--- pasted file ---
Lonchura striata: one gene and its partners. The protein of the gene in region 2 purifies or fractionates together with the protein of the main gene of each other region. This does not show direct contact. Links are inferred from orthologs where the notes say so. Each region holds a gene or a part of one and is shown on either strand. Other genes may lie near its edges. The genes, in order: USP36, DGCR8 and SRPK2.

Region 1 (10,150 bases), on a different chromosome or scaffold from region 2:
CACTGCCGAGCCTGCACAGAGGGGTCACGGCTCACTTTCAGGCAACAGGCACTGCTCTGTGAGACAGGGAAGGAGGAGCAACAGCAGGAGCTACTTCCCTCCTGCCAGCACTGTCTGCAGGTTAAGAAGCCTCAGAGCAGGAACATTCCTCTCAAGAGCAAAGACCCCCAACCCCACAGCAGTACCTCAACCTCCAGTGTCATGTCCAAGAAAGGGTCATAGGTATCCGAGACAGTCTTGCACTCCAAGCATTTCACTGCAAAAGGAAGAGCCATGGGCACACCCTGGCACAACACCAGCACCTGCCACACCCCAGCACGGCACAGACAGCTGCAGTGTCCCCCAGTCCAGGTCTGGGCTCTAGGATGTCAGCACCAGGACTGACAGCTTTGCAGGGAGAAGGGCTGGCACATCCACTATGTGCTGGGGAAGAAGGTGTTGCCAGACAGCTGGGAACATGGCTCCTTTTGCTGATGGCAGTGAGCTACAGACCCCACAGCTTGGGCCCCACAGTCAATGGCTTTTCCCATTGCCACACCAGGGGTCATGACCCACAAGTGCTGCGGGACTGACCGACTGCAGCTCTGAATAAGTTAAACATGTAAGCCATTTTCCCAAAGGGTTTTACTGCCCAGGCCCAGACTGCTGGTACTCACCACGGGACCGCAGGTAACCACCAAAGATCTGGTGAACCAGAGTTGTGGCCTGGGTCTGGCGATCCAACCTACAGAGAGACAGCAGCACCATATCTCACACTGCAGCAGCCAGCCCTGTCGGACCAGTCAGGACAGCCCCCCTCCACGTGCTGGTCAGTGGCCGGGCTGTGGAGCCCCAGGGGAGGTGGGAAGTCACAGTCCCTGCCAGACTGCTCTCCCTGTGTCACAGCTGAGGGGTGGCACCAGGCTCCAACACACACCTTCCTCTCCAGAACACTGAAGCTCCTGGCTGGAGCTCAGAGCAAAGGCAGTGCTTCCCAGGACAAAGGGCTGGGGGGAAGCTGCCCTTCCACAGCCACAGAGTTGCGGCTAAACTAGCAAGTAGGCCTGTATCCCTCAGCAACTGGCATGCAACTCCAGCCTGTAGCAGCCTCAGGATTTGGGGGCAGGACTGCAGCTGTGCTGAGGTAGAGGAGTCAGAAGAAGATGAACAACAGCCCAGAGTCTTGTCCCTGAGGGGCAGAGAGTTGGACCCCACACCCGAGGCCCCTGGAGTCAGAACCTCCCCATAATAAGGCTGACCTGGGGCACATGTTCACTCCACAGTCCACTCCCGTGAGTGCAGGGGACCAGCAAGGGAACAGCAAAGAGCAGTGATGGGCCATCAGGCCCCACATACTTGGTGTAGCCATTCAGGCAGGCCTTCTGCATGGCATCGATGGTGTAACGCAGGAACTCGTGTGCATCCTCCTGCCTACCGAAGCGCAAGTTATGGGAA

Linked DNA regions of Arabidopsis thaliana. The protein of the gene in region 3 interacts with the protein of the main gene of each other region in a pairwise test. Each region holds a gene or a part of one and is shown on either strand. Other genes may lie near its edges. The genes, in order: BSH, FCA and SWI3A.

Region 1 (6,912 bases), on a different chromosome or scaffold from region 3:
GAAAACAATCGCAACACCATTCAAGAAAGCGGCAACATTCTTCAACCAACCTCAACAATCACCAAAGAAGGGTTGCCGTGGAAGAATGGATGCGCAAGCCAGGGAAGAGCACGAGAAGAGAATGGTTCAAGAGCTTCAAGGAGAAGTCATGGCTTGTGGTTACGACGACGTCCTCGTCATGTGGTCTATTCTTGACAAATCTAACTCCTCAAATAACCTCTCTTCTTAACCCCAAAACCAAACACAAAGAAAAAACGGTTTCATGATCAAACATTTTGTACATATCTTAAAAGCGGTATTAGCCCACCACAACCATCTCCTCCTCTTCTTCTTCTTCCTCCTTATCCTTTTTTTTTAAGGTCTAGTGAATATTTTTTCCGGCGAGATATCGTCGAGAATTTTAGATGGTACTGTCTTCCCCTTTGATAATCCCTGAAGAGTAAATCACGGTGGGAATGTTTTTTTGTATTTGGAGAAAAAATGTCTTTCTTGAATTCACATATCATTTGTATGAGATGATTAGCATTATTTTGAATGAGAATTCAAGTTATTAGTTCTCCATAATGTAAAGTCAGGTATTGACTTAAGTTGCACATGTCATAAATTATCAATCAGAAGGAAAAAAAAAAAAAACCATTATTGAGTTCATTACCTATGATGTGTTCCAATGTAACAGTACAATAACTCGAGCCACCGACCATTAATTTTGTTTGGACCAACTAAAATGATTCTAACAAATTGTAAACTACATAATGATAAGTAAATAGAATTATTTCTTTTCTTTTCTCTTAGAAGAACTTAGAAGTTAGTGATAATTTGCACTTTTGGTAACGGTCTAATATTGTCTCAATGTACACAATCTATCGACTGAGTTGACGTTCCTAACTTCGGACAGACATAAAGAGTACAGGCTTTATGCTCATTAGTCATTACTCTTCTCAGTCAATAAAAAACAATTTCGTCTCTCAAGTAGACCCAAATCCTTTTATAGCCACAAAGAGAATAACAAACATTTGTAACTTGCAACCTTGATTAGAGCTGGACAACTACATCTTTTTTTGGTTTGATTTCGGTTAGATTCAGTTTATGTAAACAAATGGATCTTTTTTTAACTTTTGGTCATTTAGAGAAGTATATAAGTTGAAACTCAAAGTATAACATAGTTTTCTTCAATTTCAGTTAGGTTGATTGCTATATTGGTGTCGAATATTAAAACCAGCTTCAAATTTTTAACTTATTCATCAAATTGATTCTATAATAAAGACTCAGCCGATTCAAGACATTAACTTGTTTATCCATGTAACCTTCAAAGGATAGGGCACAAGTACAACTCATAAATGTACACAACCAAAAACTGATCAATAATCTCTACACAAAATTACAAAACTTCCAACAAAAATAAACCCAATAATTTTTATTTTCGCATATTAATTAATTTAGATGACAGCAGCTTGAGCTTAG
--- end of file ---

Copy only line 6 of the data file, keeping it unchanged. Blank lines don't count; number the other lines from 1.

GAAAACAATCGCAACACCATTCAAGAAAGCGGCAACATTCTTCAACCAACCTCAACAATCACCAAAGAAGGGTTGCCGTGGAAGAATGGATGCGCAAGCCAGGGAAGAGCACGAGAAGAGAATGGTTCAAGAGCTTCAAGGAGAAGTCATGGCTTGTGGTTACGACGACGTCCTCGTCATGTGGTCTATTCTTGACAAATCTAACTCCTCAAATAACCTCTCTTCTTAACCCCAAAACCAAACACAAAGAAAAAACGGTTTCATGATCAAACATTTTGTACATATCTTAAAAGCGGTATTAGCCCACCACAACCATCTCCTCCTCTTCTTCTTCTTCCTCCTTATCCTTTTTTTTTAAGGTCTAGTGAATATTTTTTCCGGCGAGATATCGTCGAGAATTTTAGATGGTACTGTCTTCCCCTTTGATAATCCCTGAAGAGTAAATCACGGTGGGAATGTTTTTTTGTATTTGGAGAAAAAATGTCTTTCTTGAATTCACATATCATTTGTATGAGATGATTAGCATTATTTTGAATGAGAATTCAAGTTATTAGTTCTCCATAATGTAAAGTCAGGTATTGACTTAAGTTGCACATGTCATAAATTATCAATCAGAAGGAAAAAAAAAAAAAACCATTATTGAGTTCATTACCTATGATGTGTTCCAATGTAACAGTACAATAACTCGAGCCACCGACCATTAATTTTGTTTGGACCAACTAAAATGATTCTAACAAATTGTAAACTACATAATGATAAGTAAATAGAATTATTTCTTTTCTTTTCTCTTAGAAGAACTTAGAAGTTAGTGATAATTTGCACTTTTGGTAACGGTCTAATATTGTCTCAATGTACACAATCTATCGACTGAGTTGACGTTCCTAACTTCGGACAGACATAAAGAGTACAGGCTTTATGCTCATTAGTCATTACTCTTCTCAGTCAATAAAAAACAATTTCGTCTCTCAAGTAGACCCAAATCCTTTTATAGCCACAAAGAGAATAACAAACATTTGTAACTTGCAACCTTGATTAGAGCTGGACAACTACATCTTTTTTTGGTTTGATTTCGGTTAGATTCAGTTTATGTAAACAAATGGATCTTTTTTTAACTTTTGGTCATTTAGAGAAGTATATAAGTTGAAACTCAAAGTATAACATAGTTTTCTTCAATTTCAGTTAGGTTGATTGCTATATTGGTGTCGAATATTAAAACCAGCTTCAAATTTTTAACTTATTCATCAAATTGATTCTATAATAAAGACTCAGCCGATTCAAGACATTAACTTGTTTATCCATGTAACCTTCAAAGGATAGGGCACAAGTACAACTCATAAATGTACACAACCAAAAACTGATCAATAATCTCTACACAAAATTACAAAACTTCCAACAAAAATAAACCCAATAATTTTTATTTTCGCATATTAATTAATTTAGATGACAGCAGCTTGAGCTTAG